As well as maintaining lawns, we’re also able to offer our services to local sports clubs within Norfolk. We have been fortunate enough to work with Fakenham Cricket Club for a few years now, which is one of the most picturesque in the county. We assist with preparing the outfield and the square during the year, including the end of season renovation.
One of the key factors in a sports turf surface being up to standard and being suitable for play is the end of season renovation (EOSR). This takes place as soon as one playing season has finished, and is designed to prepare the playing surface for the following season. In this case for Fakenham C.C. the EOSR takes place in September ready for the following April when play will recommence.
Within this blog, we will take you through our process of renovating Fakenham Cricket Clubs square on 12th September 2022.
EOSR – Stage 1
Once all matches have finished the square can begin to be prepped for the EOSR. The first task to carry out is to cut the square down ready for scarifying to take place. This involves using a cylinder mower to gradually reduce the height of cut and remove green vegetation from the surface of the square. Multiple passes and directions were required to do this to reduce the height to a suitable level. This is important so that when the scarifiers come into use, the blades have better access to the soil surface.
EOSR – Stage 2
Once the square had been cut down, scarifying could commence. We scarified in four different directions to remove as much debris from the square as possible. It is worth noting that unlike lawns, a cricket square contains very little thatch and zero moss, therefore in comparison the debris removed from a square in much less than a typical lawn.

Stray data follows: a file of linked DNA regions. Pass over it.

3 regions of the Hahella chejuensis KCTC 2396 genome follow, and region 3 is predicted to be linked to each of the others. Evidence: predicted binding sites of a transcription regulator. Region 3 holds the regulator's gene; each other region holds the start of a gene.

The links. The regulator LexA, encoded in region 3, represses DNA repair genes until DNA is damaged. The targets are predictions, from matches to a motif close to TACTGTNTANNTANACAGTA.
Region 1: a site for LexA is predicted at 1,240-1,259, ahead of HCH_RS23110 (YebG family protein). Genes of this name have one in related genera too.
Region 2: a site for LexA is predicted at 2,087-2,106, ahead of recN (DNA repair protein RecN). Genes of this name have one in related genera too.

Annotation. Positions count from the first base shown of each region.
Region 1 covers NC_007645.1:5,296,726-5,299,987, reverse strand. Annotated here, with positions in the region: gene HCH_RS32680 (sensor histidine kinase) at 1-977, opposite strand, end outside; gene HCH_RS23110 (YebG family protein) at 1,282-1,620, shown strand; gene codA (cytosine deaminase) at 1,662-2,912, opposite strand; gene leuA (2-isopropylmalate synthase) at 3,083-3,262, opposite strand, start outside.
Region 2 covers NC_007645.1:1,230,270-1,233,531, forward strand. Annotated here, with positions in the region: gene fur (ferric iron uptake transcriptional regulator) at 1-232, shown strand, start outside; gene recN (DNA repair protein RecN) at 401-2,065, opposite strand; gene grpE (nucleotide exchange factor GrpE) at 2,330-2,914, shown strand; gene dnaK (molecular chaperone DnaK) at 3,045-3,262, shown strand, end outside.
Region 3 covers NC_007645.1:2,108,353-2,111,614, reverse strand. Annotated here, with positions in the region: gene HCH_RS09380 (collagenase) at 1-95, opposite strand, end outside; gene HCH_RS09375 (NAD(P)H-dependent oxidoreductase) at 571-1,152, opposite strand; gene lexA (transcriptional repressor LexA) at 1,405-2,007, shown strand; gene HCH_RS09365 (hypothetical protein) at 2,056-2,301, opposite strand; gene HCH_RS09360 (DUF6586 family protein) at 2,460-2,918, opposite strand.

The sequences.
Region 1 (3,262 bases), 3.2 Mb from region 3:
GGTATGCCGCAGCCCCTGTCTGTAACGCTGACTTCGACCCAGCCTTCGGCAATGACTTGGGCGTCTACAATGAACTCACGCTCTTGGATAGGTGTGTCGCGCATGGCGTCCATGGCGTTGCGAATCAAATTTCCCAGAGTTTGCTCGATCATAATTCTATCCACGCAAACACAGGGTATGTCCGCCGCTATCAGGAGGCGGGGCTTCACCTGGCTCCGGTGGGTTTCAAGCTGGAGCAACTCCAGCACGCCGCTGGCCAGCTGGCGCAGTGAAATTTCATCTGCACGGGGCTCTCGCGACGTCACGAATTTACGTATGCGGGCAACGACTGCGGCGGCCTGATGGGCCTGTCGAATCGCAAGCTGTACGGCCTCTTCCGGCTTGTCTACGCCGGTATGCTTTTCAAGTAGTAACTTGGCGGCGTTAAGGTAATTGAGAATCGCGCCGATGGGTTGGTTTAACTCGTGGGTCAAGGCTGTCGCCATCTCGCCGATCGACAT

After scarifying it was important to leave the surface as ‘clean’ as possible, removing all loose vegetation to allow for the grass seed to have better access to the soil. The clean up process was carried out using backpack blowers, a powered sweeper and rotary mower.
As well as thatch and debris removal, the scarifiers are very good at creating grooves in the soil which we refer to as a ‘seed bed’. Once the seed is applied much of it will drop down into the grooves to then be covered with loam, creating a much better environment for seed germination and establishment.
EOSR – Stage 3
Next up was the application of the grass seed and a pre-seed fertiliser. On lawns we typically use a ryegrass and fescue grass seed mixture to create a hard-wearing thick grass coverage. This type of seed mixture is not suitable for a cricket square. Instead, we used a 100% dwarf perennial ryegrass mix. This is much better suited to a cricket square as it tolerates close (short) mowing.
The grass seed was applied at the recommended rate of 50g/m2. This should allow for a nice even coverage of grass once germinated. The pre-seed fertiliser which was an ICL 8-12-8 product was then applied at 35g/m2. The correct blend of nutrients including Nitrogen, Phosphorus and Potassium would provide the thousands of new grass plants with a much needed feed, promoting fast establishment and a good root structure.
EOSR – Stage 4